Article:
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Re: Airlines leasing houses instead of booking hotel rooms

Tue Oct 16, 2018 11:24 pm

Crew member here, this is a terrible idea.

My first airline was a scheduled pt. 135 operator. We had a station with crew housing as opposed to hotel rooms and it was by no means anything I would want to deal with ever again. Money savings aside, everything else absolutely sucked. Walls in apartments are thin, you're not always going to get along with your fellow crew members, people smell, linens smell, food isn't always available, good luck finding a gym, good luck finding any solitude. I think non-crew members forget that although this career is exciting, its still a job. At the end of the work day you need to decompress and a lot of times need to be left alone. If someone told me I need to live in the same house as a bunch of strangers for the next 4 days, I'd start reconsidering this career. There is a reason for hotel rooms, it isn't just a cost problem. Cleaning and making up the bed? That ain't my job, it's not my stuff and I'm not getting paid to do it. How do I get to this house/apartment? Do we have transportation or do we have to figure that one out too? I'm not driving a company vehicle unless I'm getting paid to do it.

Crash pads are different. Ask anyone in them if they actually enjoy being in a crashpad. No one likes their crashpad unless they can't stand their SO.
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Deltabravo1123
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Re: Airlines leasing houses instead of booking hotel rooms

Tue Oct 16, 2018 11:44 pm

mikejepp wrote:
Deltabravo1123 wrote:
Interesting to hear that some airlines used to do this. I guess it just goes to show how strict union and civil regulations have become. I'm in flight school currently, and will be starting with a regional soon, and I for one would probably enjoy a hotel over this dorm-like house setup I described. However, like others have said, if it was a house nicely kept up with a contracted cleaning service, I would not mind that at all. Thank you all for the input.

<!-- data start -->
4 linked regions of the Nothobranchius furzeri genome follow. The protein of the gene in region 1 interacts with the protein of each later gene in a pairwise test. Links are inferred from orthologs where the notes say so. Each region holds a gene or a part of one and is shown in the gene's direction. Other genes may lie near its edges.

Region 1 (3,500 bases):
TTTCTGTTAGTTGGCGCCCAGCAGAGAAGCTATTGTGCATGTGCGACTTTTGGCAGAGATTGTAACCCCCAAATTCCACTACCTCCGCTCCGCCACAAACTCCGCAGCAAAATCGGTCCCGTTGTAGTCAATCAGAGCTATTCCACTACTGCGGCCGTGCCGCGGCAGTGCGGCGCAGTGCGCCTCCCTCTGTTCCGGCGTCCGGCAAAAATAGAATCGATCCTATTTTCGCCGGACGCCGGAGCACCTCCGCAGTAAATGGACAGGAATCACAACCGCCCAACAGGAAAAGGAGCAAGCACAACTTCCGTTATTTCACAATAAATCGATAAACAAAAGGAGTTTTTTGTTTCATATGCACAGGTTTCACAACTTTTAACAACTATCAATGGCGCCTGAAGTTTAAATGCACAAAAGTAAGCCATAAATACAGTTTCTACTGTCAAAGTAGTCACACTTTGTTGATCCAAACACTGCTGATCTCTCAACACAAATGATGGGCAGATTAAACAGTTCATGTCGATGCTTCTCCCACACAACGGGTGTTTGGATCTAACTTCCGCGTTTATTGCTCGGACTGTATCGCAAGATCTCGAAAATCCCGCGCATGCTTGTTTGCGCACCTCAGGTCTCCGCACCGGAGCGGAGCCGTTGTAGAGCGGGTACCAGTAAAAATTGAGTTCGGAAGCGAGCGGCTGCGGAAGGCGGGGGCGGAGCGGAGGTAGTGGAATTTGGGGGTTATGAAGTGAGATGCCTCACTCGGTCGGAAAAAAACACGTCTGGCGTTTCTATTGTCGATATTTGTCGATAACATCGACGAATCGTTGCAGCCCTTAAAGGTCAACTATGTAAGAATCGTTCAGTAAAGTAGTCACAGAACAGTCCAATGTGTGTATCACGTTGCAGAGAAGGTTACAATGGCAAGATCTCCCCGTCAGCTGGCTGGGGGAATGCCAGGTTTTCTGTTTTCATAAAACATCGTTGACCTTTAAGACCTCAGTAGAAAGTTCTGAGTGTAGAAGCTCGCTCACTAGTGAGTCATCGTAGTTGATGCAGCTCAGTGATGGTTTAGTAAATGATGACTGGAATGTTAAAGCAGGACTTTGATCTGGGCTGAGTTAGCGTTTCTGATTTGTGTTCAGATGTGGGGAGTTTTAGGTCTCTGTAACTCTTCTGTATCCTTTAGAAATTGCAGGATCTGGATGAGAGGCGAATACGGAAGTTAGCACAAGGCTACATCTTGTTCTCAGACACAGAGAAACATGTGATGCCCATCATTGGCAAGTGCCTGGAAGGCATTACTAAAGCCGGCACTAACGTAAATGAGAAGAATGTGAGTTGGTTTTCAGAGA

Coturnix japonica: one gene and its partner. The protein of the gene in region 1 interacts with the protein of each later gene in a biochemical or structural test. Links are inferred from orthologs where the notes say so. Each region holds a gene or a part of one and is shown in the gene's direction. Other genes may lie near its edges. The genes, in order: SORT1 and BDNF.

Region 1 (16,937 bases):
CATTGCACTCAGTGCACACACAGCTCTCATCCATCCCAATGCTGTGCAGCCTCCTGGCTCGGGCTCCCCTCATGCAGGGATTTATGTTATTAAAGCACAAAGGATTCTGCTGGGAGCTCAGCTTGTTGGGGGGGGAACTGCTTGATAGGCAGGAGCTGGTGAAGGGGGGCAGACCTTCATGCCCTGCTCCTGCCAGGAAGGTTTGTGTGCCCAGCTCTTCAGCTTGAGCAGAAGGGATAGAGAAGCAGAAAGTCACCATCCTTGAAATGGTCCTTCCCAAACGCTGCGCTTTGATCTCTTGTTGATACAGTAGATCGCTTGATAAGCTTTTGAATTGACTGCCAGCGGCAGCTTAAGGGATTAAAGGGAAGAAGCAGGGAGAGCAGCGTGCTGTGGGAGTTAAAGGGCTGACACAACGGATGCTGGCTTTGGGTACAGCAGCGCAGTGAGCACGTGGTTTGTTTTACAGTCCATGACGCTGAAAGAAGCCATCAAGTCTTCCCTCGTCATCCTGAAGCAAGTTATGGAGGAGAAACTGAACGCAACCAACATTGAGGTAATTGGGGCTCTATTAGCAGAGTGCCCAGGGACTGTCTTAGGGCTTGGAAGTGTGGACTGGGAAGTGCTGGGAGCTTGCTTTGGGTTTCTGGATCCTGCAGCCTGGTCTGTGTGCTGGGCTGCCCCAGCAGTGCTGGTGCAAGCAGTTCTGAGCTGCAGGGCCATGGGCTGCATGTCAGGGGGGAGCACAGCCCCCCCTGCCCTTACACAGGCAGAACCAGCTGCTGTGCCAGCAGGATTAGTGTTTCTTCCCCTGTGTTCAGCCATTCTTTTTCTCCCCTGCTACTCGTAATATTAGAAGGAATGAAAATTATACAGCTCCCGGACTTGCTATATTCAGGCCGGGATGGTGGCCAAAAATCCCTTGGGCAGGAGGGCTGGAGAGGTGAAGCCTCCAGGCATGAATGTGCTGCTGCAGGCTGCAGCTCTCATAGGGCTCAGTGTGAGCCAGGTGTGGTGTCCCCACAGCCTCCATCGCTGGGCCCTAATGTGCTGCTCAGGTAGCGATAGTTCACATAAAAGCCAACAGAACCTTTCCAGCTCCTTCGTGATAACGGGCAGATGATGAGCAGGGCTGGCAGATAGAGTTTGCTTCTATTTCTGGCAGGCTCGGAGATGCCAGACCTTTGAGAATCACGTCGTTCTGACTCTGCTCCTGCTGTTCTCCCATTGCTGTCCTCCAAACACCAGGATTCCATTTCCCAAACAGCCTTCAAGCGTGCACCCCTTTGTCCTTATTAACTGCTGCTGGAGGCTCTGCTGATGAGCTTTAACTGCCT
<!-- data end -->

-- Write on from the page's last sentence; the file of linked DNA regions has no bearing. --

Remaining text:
You're going to be a professional with dozens of lives in your hands and a decades long career that likely took years and tens of thousands of dollars to obtain and that many are not capable of doing. You need the mindset where you're treated as such. Expect more and hold yourself to a higher standard... you're not some college kid being rewarded with the opportunity to fly for an airline. You are skilled pilot providing your high level and highly sought after skills, demand to be compensated and treated as such.


Trust me, I'll hold my career and responsibilities in extremly high regards. It's already taken me a lot to get where I am right now, and I'm simply thankful that I've been given the opportunity to do what I've always dreamed of. At the same time, I'm not becoming a pilot just to stay in a luxury hotel with amenities that I'll never use, and to act overly-privileged like some feel the need to do. I'm becoming a pilot because I love flight, I love to travel, and I'm satisfied by the little things in life. Of course, I wouldn't want to stay at a crumby motel on my layovers, but I also won't (and don't) feel the need to demand a 4-star hotel and push my accomplishments into the spotlight. I will be providing my high level of expertise to get people safely from A to B, and to improve my quality of life at home - not when I'm on the road (or air lol). I will, however, always make sure I'm treated with the due diligence and the respect I deserve.
 
YellowJ
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Re: Airlines leasing houses instead of booking hotel rooms